Entering into the spacious ArtisTree venue, one is greeted by the dramatic cascading triptych-like banner that reads “Memories of King Kowloon”. The exhibition seeks to celebrate the life and body of work of Tsang Tsou-choi (a.k.a. King Kowloon), a man that unwittingly became one of Hong Kong’s most iconic artists. Art Radar reports on our visit to the show.

Entrance view, "Memories of King Kowloon", ArtisTree, Hong Kong. Photo credit: Victor Pena.

Click here to read about ArtisTree exhibition “Memories of King Kowloon” and here to find out more about Tsang Tsou-choi.

Tsang Tsou-choi (b. 1921-d. 2007) was an accidental artist, his practice instigated by a need to express his displeasure at the government for failing to recognise the land and titles that he claimed were rightfully his. (Although his claims were never backed up with any proof.)

Portraits of King Kowloon (Tsang Tsou-choi). Photo credit: Victor Pena.

A variety of photographs documenting the King at work and his actual works are featured. A caption reads:

The King claimed to rule the whole peninsula of Kowloon, regardless of whatever treaties bound the sovereignty of Hong Kong to the British and the late Qing governments. Tsang issued his royal patents and decrees with his black ink and brushes on lampposts and walls. Some called it graffiti and the King kept toddling across the streets in Hong Kong to make sure his messages were known to the public.

Due to the nature of his works, Tsang had frequent run-ins with the authorities and “the police pitted themselves against [him] in a cat-and-mouse game for years, effacing his work wherever they found it and detaining him several times.” (Reuters)

The second part of the exhibition shows glass boxes illuminating and encasing objects in relation to the King’s life. Newspaper clippings, a sample of a shirt produced by Hong Kong lifestyle company G.O.D. that made use of Tsang’s art, his personal ink bottles, a short commentary on the King’s fondness for Coca Cola and more become puzzle pieces to viewers, helping them piece together a view of the artist’s life.

A hat adorned with King Kowloon's scrawl. Photo credit: Victor Pena.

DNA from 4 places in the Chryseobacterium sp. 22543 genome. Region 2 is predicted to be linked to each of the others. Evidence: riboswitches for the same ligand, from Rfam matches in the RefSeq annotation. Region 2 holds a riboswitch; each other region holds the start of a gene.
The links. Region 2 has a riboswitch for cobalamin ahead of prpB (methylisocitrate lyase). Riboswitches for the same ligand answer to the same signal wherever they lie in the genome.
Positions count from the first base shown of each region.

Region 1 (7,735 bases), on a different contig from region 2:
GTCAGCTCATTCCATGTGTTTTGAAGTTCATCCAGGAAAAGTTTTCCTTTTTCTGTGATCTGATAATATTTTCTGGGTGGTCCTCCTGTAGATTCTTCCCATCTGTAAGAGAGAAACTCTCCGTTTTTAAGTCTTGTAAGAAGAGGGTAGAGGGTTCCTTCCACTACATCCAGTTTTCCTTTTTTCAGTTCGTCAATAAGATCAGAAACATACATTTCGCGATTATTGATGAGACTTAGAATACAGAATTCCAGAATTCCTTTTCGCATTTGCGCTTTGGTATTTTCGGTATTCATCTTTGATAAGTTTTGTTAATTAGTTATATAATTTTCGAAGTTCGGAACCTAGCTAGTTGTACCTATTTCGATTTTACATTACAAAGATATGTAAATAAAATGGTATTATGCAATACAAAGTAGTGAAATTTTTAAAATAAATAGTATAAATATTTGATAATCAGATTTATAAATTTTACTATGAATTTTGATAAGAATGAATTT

The third leg of the show displays sections of the King’s actual works of calligraphy. Written in an almost child-like scrawl, the messages are random commentary about Hong Kong government in relation to his life. One section talks about one of his daughters marrying a man from England and moving with him to his homeland. Tsang used to say that his daughter went to Great Britain to discuss matters with the Queen.

Some of King Kowloon's calligraphy. Photo credit: Victor Pena.

The section is followed by an array of popular culture products that made use of the King’s distinct calligraphy-graffiti. Converse designed a shoe using his writing style and a corner of the area allows viewers to don a headset and watch the King’s guest appearance in the film Queen of Kowloon.

Converse shoe design based on work of Tsang Tsou-choi. Photo credit: Victor Pena.

There is an interactive “reprieve” in the exhibition which allows viewers to make their own etchings of Tsang’s works, accompanied by a simulated Hong Kong wall on which people can scrawl whatever they want à la Tsang.

People may say Tsang was delusional and crazy, but according curator and long time friend, Joel Chung, as quoted by CNNGo, he was anything but.

‘If he really was crazy, then I have got to question whether I am also crazy. I had no problem communicating with him. He was a happy old man. He was also definitely an eccentric. He was totally focused on doing one thing and one thing only. But many professionals have worked with him successfully. [He] has been featured in commercials, art, movies, and if he was really crazy then they would not have been able to cooperate with him.

‘He was also very generous. His work was done in a public space so that he could share it with everyone. His writing eventually became a part of the Hong Kong landscape.’

Recognising the value and importance of Tsang’s work, the last part of the exhibition encompasses contemporary artists paying tribute to the King through works that have been influenced by his artistic presence. There is a great array of pieces, ranging from painting to video work as well as sculpture. An ethereal white and grey panel gown is, for example, suspended and lit like a beacon in the dark room.

Lo Sing Chin, 'Untitled', 2011. Photo credit: Victor Pena.

More than recapturing what Tsang was trying to do, the artists have attempted to recreate the sentiments they have felt and learned from his art. And this is what “Memories of King Kowloon” really feels like it is supposed to do; more than a timeline of the colourful and eccentric life of Tsang, it entreats viewers to recognise the significant, however unassuming and accidental, impression and influence this funny old man really had on Hong Kong culture.

“Memories of King Kowloon” is being held from 20 April to 31 May at ArtisTree, 1/F Cornwall House, TaiKoo Place.


Related Topics: Hong Kong artists, calligraphy, graffiti

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By Brittney

Brittney is a writer, curator and contemporary art gallerist. Born in Singapore and based in New York City, Brittney maintains a deep interest in the contemporary art landscape of Southeast Asia. This is combined with an equally strong interest in contemporary art from the Asian diasporas, alongside the issues of identity, transmigration and global relations.

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